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FDA may begin process of banning menthol cigarettes

The agency says the mint flavoring makes it easier to start smoking and more difficult to quit

Photo (c) Vadym Petrochenko - Getty Images
The U.S. Food and Drug Administration (FDA) is prepared to ban the sale of menthol cigarettes, a report from The Wall Street Journal has suggested.

The latest report follows another report last week which suggested that the agency’s Commissioner Scott Gottlieb is planning to announce new restrictions on the sale of some flavored vaping products in an effort to curb use among teens.

Senior agency officials with knowledge of the matter told the Journal that Gottlieb may be looking to move forward with a process to have menthols banned as part of the FDA's crackdown on teen vaping.

Popular among young people

In 2013, a study concluded that menthol cigarettes were associated with an increase in use among young adults. The study found that the percent of young people who smoked non-menthol cigarettes declined, while menthol smoking rates increased.

The authors said the results of the study raised concerns that menthols are being marketed as a “starter product” for younger consumers.

“Our findings indicate that youth are heavy consumers of mentholated cigarettes, and that overall menthol cigarette smoking has either remained constant or increased in all three age groups we studied, while non-menthol smoking has decreased,” said lead researcher Dr. Gary Giovino, professor at the University at Buffalo.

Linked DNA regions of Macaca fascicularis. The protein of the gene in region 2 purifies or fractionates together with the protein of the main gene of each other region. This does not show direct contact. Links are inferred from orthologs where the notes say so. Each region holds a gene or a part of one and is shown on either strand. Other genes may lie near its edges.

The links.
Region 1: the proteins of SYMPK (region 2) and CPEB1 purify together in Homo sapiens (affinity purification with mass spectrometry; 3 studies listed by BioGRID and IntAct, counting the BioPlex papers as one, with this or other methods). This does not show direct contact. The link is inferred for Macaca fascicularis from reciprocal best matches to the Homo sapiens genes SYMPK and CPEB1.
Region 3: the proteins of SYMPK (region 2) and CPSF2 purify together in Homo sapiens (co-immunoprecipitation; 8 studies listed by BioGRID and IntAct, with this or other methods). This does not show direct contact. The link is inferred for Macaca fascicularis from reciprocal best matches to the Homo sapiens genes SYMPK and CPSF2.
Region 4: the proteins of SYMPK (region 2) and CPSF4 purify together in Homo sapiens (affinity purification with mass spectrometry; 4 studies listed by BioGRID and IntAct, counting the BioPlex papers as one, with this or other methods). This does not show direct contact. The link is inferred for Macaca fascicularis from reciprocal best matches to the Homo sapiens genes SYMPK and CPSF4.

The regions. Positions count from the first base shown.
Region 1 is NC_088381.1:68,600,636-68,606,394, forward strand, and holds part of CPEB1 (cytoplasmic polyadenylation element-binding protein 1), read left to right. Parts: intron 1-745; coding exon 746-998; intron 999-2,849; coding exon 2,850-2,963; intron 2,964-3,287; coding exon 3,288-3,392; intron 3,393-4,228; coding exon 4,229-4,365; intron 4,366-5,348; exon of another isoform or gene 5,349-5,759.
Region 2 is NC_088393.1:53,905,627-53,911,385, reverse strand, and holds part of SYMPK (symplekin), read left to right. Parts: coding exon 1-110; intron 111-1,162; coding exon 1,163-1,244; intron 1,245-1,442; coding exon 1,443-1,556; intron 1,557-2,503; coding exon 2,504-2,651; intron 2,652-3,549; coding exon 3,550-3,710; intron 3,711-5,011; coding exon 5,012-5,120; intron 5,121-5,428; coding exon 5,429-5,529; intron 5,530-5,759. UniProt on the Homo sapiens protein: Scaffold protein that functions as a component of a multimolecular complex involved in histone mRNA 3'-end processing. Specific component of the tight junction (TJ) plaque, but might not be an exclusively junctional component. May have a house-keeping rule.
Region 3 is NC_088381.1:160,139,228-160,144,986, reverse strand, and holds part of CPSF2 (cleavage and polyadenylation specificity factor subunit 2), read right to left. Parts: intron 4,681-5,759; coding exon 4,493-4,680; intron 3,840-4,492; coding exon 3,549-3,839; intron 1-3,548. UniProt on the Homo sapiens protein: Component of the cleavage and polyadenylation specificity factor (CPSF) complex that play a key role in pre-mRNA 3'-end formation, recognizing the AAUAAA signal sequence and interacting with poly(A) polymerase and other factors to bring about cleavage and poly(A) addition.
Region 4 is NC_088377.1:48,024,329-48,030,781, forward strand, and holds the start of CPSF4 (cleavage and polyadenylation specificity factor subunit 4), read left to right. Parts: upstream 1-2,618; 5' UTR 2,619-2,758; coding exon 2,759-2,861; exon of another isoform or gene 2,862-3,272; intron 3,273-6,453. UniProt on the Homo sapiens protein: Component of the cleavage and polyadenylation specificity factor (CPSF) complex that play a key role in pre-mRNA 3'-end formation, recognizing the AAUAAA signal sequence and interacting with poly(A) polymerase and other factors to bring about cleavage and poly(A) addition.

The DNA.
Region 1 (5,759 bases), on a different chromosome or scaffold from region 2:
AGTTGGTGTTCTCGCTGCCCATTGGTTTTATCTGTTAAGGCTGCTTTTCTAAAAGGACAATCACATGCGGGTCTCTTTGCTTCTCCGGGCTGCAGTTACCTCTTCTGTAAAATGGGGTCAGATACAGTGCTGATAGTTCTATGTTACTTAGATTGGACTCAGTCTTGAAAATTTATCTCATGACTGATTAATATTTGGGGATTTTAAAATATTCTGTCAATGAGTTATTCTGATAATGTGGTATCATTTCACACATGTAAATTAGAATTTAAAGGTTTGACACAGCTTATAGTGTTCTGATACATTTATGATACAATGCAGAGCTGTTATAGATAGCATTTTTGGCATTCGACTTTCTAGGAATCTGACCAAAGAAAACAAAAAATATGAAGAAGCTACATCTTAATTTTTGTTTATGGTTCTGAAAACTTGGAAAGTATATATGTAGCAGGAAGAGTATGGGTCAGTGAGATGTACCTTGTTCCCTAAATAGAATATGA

“Simply stated, menthol sweetens the poison, making it easier to smoke. Young people often think menthol cigarettes are safer, in part because they feel less harsh,” Giovino said in a statement.

The same year, the FDA also said that menthol cigarettes pose a larger health risk to the public than traditionally-flavored brands because they tend to be more difficult for users to quit.

The process of finalizing a ban on menthols would reportedly take a year or longer and another year after that for the ban to be enforced, according to the Journal.

Gottlieb has stated that the FDA is currently trying to control "epidemic" levels of teens using e-cigarettes.

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